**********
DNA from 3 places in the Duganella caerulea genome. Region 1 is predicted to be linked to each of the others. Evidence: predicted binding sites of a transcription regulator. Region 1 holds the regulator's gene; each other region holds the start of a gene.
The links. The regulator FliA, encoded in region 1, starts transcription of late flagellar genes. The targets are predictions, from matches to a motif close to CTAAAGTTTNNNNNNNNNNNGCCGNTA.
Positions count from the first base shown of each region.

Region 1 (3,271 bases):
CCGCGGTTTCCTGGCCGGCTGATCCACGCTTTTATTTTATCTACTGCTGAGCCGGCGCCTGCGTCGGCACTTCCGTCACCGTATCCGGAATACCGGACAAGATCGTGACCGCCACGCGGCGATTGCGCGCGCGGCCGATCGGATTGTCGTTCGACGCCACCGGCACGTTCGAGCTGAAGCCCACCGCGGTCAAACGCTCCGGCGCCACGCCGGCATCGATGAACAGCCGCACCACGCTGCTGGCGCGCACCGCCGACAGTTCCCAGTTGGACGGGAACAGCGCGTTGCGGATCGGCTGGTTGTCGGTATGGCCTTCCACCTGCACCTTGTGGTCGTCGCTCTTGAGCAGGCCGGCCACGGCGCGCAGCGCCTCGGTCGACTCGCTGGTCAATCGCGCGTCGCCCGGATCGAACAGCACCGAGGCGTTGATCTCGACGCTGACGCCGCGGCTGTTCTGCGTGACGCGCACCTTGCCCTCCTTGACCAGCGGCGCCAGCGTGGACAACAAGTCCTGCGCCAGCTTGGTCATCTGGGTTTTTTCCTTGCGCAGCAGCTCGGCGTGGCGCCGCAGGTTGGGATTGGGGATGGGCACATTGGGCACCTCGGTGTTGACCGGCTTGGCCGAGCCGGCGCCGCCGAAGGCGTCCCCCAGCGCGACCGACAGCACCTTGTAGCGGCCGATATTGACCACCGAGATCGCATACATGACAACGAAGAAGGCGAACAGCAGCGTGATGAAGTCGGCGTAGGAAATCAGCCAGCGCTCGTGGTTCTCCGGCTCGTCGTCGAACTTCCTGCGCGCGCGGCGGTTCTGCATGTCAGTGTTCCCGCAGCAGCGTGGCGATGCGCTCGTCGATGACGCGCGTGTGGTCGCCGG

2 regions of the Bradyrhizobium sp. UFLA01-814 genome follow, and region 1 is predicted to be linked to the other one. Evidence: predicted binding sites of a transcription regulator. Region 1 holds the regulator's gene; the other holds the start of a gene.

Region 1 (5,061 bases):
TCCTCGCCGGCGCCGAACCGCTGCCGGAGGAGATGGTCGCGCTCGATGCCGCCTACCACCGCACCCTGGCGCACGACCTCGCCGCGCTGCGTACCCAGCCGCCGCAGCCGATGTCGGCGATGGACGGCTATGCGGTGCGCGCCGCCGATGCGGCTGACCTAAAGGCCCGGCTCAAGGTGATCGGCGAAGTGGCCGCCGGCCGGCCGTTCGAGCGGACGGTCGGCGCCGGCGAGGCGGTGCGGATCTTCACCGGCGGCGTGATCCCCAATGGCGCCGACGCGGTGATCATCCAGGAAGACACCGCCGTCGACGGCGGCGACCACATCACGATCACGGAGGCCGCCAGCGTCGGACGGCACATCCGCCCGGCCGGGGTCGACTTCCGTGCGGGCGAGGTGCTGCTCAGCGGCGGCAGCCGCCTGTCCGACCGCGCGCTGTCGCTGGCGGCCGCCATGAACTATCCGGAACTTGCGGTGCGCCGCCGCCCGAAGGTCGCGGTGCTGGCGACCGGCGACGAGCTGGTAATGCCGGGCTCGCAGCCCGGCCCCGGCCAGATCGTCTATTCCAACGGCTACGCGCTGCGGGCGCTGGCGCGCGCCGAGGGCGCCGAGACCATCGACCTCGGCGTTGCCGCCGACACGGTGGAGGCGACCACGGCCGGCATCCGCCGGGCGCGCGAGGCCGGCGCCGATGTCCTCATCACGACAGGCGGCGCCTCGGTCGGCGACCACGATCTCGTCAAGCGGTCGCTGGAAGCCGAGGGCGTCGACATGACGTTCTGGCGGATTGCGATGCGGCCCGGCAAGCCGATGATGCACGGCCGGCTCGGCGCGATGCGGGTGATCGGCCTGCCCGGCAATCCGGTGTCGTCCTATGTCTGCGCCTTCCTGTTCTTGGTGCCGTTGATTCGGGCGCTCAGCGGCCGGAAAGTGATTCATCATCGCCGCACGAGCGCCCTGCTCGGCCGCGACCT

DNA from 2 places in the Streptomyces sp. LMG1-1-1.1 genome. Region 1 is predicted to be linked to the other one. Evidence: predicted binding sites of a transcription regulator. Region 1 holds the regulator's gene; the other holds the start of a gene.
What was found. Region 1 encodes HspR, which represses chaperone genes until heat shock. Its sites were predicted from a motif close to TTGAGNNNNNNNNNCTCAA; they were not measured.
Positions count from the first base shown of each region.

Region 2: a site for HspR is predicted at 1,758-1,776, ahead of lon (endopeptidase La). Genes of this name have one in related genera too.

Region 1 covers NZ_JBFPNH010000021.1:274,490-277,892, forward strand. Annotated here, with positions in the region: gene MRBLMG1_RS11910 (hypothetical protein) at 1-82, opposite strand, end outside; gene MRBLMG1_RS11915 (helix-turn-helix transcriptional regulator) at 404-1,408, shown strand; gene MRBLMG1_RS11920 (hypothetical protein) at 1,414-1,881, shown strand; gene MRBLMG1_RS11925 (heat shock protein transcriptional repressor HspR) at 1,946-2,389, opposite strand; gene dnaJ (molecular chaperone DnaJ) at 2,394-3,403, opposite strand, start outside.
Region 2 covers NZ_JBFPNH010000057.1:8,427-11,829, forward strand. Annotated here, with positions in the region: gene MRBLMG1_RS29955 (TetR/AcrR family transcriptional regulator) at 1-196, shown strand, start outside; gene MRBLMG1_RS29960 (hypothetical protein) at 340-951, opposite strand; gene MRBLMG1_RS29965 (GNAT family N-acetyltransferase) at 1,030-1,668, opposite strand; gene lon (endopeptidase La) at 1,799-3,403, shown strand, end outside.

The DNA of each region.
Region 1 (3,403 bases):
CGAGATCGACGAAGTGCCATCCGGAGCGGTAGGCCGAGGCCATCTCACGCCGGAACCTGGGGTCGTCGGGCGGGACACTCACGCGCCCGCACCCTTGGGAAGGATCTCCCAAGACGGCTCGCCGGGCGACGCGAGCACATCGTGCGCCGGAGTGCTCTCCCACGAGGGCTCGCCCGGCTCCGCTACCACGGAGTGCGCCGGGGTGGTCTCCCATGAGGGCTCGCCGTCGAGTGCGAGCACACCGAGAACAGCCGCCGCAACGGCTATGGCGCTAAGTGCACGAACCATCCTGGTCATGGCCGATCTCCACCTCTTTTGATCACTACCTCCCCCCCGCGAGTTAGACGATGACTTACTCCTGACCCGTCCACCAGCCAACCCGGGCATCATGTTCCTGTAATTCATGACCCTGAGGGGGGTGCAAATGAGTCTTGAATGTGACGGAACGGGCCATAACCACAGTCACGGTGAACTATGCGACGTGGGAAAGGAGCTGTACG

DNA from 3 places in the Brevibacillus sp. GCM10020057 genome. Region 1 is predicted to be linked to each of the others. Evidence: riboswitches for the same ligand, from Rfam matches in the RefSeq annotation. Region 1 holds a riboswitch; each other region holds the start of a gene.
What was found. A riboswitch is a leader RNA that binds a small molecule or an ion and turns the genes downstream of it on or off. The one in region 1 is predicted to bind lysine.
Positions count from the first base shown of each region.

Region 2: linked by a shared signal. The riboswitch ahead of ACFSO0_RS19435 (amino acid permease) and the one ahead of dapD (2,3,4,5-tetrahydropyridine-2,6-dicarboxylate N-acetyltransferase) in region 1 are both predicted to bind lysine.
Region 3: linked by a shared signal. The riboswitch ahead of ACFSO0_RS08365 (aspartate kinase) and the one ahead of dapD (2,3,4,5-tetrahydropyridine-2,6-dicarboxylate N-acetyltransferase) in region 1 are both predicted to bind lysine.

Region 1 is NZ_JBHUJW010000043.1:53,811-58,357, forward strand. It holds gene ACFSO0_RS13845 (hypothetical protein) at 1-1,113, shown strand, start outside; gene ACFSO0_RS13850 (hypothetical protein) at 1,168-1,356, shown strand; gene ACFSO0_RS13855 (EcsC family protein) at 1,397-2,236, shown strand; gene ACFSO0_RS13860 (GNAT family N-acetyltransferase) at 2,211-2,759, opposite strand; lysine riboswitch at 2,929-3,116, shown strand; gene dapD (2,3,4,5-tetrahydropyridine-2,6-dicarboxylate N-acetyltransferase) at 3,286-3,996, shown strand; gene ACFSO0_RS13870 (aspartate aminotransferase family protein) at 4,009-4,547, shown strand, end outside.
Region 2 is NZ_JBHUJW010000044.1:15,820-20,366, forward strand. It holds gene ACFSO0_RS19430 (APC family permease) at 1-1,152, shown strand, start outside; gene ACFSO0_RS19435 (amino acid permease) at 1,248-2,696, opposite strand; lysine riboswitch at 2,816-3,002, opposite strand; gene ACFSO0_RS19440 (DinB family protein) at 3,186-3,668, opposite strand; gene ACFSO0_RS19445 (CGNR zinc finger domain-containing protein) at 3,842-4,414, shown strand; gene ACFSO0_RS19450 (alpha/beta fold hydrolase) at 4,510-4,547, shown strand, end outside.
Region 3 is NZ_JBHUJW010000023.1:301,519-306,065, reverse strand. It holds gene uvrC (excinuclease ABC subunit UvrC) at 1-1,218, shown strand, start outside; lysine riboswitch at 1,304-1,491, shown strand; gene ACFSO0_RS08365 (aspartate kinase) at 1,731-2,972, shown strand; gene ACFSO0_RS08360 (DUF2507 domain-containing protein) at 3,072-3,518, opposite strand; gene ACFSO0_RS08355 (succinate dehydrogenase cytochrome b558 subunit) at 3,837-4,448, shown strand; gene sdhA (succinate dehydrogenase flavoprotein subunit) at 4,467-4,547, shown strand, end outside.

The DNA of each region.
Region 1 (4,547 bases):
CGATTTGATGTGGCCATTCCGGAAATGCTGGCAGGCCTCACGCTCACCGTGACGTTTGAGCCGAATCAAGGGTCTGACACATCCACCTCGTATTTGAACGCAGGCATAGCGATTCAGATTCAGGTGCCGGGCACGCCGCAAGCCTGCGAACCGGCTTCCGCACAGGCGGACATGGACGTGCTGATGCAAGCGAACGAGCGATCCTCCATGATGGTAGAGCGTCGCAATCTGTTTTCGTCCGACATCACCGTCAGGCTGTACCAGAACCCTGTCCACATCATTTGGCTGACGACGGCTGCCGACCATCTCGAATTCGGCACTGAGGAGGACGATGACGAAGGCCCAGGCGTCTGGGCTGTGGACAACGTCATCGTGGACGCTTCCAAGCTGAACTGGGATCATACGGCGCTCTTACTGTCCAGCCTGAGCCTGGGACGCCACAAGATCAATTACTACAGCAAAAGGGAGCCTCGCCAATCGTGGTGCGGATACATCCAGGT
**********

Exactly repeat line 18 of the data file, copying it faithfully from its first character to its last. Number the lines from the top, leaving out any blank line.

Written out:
DNA from 3 places in the Brevibacillus sp. GCM10020057 genome. Region 1 is predicted to be linked to each of the others. Evidence: riboswitches for the same ligand, from Rfam matches in the RefSeq annotation. Region 1 holds a riboswitch; each other region holds the start of a gene.